In the opening sequence of Pixar's Turning Red, we're introduced to 13-year-old Meilin Lee (voiced by Rosalie Chiang), a confident, bubbly Chinese-Canadian girl who proudly proclaims, "This is gonna be the best year ever, and nothing's gonna get in my way" as she struts down the sidewalk.
Of course, this couldn't be further from the truth.
Instead of the smooth, carefree year Meilin hopes for, she's met with one obstacle after another, from an increasingly strained relationship with her mother to -- perhaps most notably -- the fact that she now suddenly bursts into a giant red panda when she's stressed or overly excited. This puzzling transformation symbolizes the many scary and confusing changes during puberty -- a topic the film addresses head-on.
"We are living in this cultural shift where [puberty] has gone from being something to be embarrassed and ashamed of to being really embraced," screenplay writer Julia Cho said during a press junket last month. Turning Red is available on Disney Plus, and will debut on all major digital platforms April 26. It'll become available on 4K Ultra HD, Blu-ray and DVD on May 3.
Director Domee Shi added, "When we came up with [the puberty storyline], it didn't feel like a big deal. It was funny, and it felt real."
The adjectives "funny" and "real" perhaps best describe the film overall, which focuses not only on the challenges of growing up, but the importance of strong female role models. Meilin has her very caring, somewhat-overprotective mother Ming (Sandra Oh) and grandmother (Wai Ching Ho) to help her navigate life's turning tides, in addition to a group of supportive girlfriends who love Meilin in all her nerdy -- and furry panda -- glory.
"I love that we show the importance of four young girls being supportive of each other, just to show good female friendships," said Maitreyi Ramakrishnan, who plays Priya, one of Meilin's best friends.
Oh added, "Having young women and young girls in my life, and watching television and films over the years, you just realize, 'I don't know who sets this up, that girls are [catty].' Because I don't think it's very true. I think this is an extremely good representation of deep friendships, and the highs and the lows."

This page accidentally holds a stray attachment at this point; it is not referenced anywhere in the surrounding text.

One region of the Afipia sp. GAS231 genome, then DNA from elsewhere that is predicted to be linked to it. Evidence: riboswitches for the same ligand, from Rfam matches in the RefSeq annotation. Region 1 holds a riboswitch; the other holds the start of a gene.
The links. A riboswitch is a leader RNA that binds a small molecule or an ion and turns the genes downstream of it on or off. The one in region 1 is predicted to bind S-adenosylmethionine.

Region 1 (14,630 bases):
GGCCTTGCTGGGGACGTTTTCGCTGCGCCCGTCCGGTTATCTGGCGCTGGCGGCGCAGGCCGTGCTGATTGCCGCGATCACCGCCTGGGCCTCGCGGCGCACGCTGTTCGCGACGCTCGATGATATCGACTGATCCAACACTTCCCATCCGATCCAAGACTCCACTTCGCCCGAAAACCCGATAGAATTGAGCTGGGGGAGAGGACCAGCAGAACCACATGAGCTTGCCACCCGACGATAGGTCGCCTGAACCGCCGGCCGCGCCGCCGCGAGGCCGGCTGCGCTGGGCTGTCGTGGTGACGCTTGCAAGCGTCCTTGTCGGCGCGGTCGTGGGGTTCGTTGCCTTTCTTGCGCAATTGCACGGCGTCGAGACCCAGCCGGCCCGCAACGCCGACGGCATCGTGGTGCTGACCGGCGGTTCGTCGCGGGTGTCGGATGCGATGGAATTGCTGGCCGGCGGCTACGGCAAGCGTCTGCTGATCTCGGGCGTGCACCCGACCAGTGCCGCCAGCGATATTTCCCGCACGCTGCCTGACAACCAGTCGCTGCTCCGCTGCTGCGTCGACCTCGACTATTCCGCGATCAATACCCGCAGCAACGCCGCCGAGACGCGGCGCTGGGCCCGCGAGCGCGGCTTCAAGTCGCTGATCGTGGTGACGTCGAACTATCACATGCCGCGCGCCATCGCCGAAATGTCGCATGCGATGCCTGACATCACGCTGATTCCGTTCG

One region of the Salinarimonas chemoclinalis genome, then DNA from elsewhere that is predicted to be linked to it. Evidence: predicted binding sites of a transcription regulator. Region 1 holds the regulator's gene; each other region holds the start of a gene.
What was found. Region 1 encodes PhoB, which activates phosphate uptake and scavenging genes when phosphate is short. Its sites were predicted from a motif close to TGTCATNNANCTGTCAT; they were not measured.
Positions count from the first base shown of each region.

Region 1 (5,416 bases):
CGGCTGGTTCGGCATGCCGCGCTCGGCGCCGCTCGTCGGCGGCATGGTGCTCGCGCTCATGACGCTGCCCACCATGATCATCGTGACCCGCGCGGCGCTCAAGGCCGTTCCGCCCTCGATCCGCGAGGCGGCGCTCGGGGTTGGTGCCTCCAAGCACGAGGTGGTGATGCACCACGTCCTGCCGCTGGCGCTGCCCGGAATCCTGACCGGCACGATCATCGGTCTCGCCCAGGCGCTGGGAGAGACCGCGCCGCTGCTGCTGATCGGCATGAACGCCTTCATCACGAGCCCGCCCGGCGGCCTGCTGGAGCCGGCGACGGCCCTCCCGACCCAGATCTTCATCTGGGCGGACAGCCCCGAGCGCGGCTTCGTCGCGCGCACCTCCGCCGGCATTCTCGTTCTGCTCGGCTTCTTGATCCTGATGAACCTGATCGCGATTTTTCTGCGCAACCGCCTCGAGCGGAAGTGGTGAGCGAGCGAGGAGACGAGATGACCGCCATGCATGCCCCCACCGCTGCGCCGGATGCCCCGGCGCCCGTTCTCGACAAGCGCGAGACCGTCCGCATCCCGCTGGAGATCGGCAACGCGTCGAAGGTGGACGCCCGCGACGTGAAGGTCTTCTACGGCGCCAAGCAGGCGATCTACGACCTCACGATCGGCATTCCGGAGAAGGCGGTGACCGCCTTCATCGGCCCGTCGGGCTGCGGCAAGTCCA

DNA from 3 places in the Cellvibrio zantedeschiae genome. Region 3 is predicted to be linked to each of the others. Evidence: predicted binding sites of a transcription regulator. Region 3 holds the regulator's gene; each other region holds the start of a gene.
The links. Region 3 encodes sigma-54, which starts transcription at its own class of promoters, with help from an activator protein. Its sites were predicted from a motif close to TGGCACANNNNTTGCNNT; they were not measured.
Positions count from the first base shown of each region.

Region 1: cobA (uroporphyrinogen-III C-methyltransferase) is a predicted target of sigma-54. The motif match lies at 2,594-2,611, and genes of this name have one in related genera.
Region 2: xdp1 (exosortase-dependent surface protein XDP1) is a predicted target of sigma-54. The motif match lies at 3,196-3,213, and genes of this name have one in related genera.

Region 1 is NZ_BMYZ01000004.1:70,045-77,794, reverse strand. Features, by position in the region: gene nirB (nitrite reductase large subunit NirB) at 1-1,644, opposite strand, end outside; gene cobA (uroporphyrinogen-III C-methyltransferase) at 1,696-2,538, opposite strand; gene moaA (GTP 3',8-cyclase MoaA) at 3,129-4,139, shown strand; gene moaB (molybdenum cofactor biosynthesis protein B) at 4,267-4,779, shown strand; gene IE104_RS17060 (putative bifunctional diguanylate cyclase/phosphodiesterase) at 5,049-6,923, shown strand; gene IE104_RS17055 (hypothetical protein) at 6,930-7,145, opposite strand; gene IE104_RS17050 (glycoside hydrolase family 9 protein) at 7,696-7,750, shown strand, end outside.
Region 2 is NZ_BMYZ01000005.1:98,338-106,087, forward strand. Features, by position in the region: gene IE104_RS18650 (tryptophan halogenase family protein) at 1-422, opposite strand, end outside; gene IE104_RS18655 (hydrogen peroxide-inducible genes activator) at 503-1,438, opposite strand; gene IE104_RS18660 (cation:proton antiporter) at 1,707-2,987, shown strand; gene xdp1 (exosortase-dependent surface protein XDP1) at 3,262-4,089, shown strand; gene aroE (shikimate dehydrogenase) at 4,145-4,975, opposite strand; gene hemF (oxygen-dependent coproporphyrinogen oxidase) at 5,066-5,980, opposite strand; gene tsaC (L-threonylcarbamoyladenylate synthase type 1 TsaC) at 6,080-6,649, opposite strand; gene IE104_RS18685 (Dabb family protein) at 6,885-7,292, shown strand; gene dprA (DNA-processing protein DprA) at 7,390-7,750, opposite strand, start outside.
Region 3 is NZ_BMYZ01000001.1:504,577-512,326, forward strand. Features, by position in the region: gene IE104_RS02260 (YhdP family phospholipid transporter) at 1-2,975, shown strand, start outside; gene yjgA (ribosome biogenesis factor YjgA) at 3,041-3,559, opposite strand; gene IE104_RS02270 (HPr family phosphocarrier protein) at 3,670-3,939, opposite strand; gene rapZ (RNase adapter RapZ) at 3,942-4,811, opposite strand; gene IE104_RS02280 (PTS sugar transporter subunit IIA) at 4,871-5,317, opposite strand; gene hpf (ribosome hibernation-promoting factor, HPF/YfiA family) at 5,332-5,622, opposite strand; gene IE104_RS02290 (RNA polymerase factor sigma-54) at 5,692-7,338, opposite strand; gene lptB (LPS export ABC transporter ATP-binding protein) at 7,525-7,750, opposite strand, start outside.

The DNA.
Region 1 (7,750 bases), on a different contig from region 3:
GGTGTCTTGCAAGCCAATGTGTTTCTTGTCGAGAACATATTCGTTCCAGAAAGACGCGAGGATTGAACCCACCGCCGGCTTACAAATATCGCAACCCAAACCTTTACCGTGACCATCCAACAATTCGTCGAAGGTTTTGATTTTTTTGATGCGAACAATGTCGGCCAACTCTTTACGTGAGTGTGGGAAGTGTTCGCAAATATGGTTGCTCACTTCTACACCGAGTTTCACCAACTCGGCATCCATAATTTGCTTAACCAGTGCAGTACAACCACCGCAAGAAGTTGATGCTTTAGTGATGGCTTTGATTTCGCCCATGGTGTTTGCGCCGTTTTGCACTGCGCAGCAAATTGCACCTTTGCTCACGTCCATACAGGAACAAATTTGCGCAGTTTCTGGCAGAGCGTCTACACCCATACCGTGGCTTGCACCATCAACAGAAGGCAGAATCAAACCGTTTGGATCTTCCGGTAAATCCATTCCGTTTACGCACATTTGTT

As Pixar's first solo female director, Shi knows firsthand the importance of being surrounded by supportive women, which she says includes Turning Red producer Lindsey Collins and Cho, who wrote the film's screenplay.
"It can feel so lonely being a person of color in this industry that I think it's so important to find those colleagues, those allies to just help you not feel alone as you struggle and work your way through this industry," Shi said.
The film was inspired by her own upbringing as a Chinese-Canadian "dorky, sassy, nerdy girl," as Shi described it, "who thought she had everything under control. She was her mom's good little girl, and then boom, puberty hit, and I was bigger. I was hairier. I was hungry all the time. I was a hormonal mess. And I was fighting with my mom, like, every other day."
Working those personal experiences into the film helps bring it to life, as do all the details calling back to the early 2000s, when the story takes place. There's Meilin's Tamagotchi, and, of course, 4*Town, the coolest (and cutest) boy band there ever was.
Turning Red's animation also adds a unique touch to the story. Shi wove anime elements into Pixar's traditional style, creating what she called an "East-meets-West anime-Pixar-hybrid." Whenever Meilin and her friends spot a 4*Town ad, for instance, their eyes become super dilated and sparkly, a look Shi dubbed as "Sailor Moon eyes," after the Japanese anime series. In another scene, when Meilin is trying to hide her sketchbook from her mom, giant, exaggerated drops of sweat start leaking from her face.
The overall aesthetic is described by filmmakers as "chunky cute." That means characters' limbs are thicker, more simple and "less anatomical," as character supervisor Christian Hoffman put it. The shapes on their faces are also simpler, with the animators avoiding any pronounced nose and brow bridges.
This is all meant to reflect Meilin's point of view and how a 13-year-old sees the world, Shi says. "It's something the audience has never seen before."
All these elements worked together to allow filmmakers -- and hopefully viewers -- to reflect on the awkward moments that ultimately shaped them.
"Making this film was kind of my chance to go back to that time … and understand and excavate what was happening," Shi said. "That was the goal for making the movie, to make it for the 13-year-old me, who was like, 'What's happening to me? No one's telling me anything.' So I think that's so cool that it can do that, but also make you laugh as well."